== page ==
For example, in the next few decades, we can expect to see some 25 million kilometers of new paved roads, some 3,700 additional hydroelectric dams, and tens of thousands of new mining and fossil-fuel projects.

In just the next 15 years, investments in new infrastructure projects could approach 70 trillion US dollars -- more than doubling infrastructure investments globally.

Many of these projects will penetrate into the world's last surviving wilderness areas, opening them up like a flayed fish.  Since 2000, for instance, the Congo Basin has been crisscrossed by over 50,000 kilometers of new logging roads.  This has opened up the Basin to poachers armed with rifles and cable snares, who in turn have killed off two-thirds of the global population of forest elephants.

We urge you to read the two brief editorials above, and share them with your friends and colleagues.  There is still time to avoid a global calamity -- but only if we act with a true sense of urgency.

ALERT confronts US Ambassador about roads

U.S. Ambassador Kenneth M. Quinn loves roads.  He sees them as the salvation for many of the world's ills.

If only we had more roads, he argues in a recent essay in National Geographic Online, then rural communities worldwide would be happier, healthier, and wealthier -- and even less likely to be harassed by extremist groups that prey on isolated communities.

In truth, Ambassador Quinn has a point -- but he is only telling half of the story.  Roads are often good for people but can also be devastating for the environment.  The trick is to decide when roads are environmentally 'good' or 'bad'.

ALERT director Bill Laurance has written an opposing essay in National Geographic Online -- one that tries to bring a bit more balance to the issue of roads.  It's worth two minutes to read this rebuttal.

Laurance argues that roads should generally be avoided in wilderness areas, parks and other protected areas, and places with concentrations of endangered or locally endemic species.

Sadly, roads are expanding explosively today, and far too many roads are 'bad' -- opening a Pandora's Box of environmental problems, such as poaching, illegal deforestation and forest burning, illicit gold mining, and predatory land speculation.

We are living in the most dramatic era of road expansion in human history.  It is estimated that, by 2050, we will have another 25 million kilometers of roads -- enough to encircle the Earth more than 600 times.  Nearly every surviving wilderness area on Earth -- from the Amazon to Siberia, and New Guinea to the Congo Basin -- is under assault from roads.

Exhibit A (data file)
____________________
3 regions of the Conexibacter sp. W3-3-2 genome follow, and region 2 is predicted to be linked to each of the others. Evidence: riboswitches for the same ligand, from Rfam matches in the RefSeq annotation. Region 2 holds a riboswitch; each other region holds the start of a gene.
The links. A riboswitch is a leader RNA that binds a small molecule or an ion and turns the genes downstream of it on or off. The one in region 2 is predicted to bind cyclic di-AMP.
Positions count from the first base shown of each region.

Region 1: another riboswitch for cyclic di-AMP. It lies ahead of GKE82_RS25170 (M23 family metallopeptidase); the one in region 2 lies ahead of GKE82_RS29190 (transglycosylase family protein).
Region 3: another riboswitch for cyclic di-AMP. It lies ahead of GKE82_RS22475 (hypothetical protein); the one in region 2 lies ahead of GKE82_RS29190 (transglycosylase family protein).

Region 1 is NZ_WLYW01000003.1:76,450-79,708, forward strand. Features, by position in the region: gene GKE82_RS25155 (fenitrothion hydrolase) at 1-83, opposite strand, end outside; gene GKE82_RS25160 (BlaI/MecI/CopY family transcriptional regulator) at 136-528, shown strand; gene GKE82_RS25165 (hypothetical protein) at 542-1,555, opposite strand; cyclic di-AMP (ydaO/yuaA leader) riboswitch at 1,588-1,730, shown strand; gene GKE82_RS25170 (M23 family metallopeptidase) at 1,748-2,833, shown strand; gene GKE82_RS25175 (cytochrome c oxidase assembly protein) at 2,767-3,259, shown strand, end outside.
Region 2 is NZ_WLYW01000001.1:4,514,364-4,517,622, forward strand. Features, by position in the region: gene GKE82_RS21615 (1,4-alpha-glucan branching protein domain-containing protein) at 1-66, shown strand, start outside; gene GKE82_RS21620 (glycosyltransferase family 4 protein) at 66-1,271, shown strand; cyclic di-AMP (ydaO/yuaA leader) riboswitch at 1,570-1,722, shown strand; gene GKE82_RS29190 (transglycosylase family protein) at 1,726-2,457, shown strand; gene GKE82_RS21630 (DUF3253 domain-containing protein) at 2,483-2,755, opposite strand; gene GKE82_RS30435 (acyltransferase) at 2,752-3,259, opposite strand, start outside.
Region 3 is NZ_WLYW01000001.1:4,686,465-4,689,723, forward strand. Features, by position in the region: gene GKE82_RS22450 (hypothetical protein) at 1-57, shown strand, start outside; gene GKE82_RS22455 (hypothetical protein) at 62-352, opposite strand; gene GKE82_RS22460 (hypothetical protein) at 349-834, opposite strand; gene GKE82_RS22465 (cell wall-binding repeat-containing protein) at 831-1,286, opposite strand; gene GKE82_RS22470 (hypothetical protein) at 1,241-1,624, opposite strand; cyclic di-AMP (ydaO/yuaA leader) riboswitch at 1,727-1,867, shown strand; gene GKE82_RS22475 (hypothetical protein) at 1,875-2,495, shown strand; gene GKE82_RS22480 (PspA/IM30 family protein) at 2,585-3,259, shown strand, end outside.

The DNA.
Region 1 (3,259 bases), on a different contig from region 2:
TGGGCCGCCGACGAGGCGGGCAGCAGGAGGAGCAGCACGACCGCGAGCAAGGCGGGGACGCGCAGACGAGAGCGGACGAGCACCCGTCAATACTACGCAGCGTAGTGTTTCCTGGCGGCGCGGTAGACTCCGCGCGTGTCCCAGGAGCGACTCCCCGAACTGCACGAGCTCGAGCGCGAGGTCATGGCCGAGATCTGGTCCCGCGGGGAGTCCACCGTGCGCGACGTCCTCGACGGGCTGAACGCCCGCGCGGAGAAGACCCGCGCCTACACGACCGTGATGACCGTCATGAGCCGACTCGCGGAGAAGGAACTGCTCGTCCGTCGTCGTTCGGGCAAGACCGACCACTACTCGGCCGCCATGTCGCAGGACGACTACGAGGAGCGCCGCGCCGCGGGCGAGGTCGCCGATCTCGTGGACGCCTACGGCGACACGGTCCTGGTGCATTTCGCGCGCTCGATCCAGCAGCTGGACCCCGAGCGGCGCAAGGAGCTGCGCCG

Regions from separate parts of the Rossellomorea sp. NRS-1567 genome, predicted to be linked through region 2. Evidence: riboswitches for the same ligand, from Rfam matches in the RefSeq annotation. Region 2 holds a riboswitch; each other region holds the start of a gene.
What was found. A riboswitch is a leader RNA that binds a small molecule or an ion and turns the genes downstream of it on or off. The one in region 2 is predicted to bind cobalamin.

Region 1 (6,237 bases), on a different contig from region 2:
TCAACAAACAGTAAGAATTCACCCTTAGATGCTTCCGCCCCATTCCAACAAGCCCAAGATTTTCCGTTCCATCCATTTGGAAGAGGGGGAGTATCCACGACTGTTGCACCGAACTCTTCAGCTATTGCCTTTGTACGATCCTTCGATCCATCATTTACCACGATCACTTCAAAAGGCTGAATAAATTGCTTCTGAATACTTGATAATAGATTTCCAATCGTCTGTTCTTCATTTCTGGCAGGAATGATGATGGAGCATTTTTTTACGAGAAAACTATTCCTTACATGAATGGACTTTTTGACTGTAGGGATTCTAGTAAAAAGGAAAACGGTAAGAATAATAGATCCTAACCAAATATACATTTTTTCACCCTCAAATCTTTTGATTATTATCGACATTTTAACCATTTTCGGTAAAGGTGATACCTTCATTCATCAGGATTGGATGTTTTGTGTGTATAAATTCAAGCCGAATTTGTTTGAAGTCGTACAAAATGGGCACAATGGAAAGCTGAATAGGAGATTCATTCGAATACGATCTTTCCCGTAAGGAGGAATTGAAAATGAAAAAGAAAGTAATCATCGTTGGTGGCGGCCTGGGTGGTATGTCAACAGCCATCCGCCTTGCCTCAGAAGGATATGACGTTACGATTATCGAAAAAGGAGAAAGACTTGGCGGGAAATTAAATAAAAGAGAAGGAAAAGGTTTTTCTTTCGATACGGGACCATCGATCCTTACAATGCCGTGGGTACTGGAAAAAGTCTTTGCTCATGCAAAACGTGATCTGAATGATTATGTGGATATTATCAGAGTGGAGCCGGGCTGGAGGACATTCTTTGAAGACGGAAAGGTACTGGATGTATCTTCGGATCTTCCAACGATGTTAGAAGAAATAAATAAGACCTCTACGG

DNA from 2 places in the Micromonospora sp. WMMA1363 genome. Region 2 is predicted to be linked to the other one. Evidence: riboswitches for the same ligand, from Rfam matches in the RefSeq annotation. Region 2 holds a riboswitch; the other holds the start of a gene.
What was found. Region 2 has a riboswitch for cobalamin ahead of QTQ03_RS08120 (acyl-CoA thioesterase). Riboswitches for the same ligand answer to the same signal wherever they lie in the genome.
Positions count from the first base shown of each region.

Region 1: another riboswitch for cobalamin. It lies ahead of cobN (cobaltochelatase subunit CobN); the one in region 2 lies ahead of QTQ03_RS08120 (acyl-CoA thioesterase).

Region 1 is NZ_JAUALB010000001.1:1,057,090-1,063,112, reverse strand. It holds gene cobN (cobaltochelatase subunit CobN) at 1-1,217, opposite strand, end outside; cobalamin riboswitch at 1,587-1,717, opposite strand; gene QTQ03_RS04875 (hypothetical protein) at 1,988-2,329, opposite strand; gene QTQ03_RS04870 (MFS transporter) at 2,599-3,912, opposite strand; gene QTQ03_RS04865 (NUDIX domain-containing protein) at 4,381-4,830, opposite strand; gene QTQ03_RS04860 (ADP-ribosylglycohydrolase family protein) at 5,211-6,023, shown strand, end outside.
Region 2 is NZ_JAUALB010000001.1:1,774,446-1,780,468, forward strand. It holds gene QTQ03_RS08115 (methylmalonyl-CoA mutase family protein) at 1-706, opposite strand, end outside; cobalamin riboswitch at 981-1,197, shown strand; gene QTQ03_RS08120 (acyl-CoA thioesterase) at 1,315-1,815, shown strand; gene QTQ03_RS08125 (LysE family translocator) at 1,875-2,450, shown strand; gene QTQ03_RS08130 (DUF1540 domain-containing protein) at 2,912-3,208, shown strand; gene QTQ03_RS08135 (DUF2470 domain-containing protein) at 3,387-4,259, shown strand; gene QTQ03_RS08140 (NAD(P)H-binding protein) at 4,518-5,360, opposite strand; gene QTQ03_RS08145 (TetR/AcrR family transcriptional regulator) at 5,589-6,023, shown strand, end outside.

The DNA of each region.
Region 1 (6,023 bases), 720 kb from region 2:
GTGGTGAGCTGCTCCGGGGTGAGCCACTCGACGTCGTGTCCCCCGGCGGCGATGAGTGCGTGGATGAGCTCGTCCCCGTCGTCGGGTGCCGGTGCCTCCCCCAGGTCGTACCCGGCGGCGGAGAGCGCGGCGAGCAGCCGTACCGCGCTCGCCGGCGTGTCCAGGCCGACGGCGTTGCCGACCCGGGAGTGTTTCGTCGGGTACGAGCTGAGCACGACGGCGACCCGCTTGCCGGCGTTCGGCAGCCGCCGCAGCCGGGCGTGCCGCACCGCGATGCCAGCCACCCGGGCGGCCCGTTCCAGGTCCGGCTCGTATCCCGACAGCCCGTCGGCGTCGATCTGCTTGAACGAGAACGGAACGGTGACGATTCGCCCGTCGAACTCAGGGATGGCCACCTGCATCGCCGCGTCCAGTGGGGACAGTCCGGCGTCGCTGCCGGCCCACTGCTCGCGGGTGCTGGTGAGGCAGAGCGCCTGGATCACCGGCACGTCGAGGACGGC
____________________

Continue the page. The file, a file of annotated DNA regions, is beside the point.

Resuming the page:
From an environmental perspective, we are blazing along a road to ruin

Let's hope that road enthusiasts like Ambassador Quinn start to get the message.  Roads are, at best, a double-edged sword. 

And far too often, the sharp edge of the sword is pointed at nature's throat.

Where on Earth should roads go and not go?

"The best thing you could do for the Amazon is to blow up all the roads."

Road to ruin?  (photo by Rhett Butler)

Road to ruin? (photo by Rhett Butler)

Those might sound like the words of an eco-terrorist, but it's actually a direct quote from Eneas Salati, a forest climatologist and one of Brazil's most eminent scientists.

Salati was saying it straight: far too often, roads open up a Pandora's Box of environmental problems -- allowing illegal loggers, miners, hunters, or land speculators to invade forests and other native ecosystems.  The results are often disastrous for nature.

But societies need roads -- for economic growth, to access land and natural resources, and for scores of other reasons.  Where on Earth should roads go and not go?

Today, in the leading journal Nature, ALERT director Bill Laurance and a team of co-authors from Harvard, Cambridge, Melbourne, James Cook and other universities present a global strategy for road building. 

Their paper advances a strategy for zoning and optimizing road locations, by assessing the relative environmental costs and economic benefits of road construction for every square kilometer of land on Earth.

You can download the paper for free here

And here is an insightful News & Views piece that Nature published about the article. 

And here is a popular, easy-to-read article that hits all the key points.

This paper has striking implications.  It shows the most critical areas to keep road-free, the areas where roads can have the greatest benefits for improving human welfare and food production, and the places where environmental conflicts are most likely to arise in the future.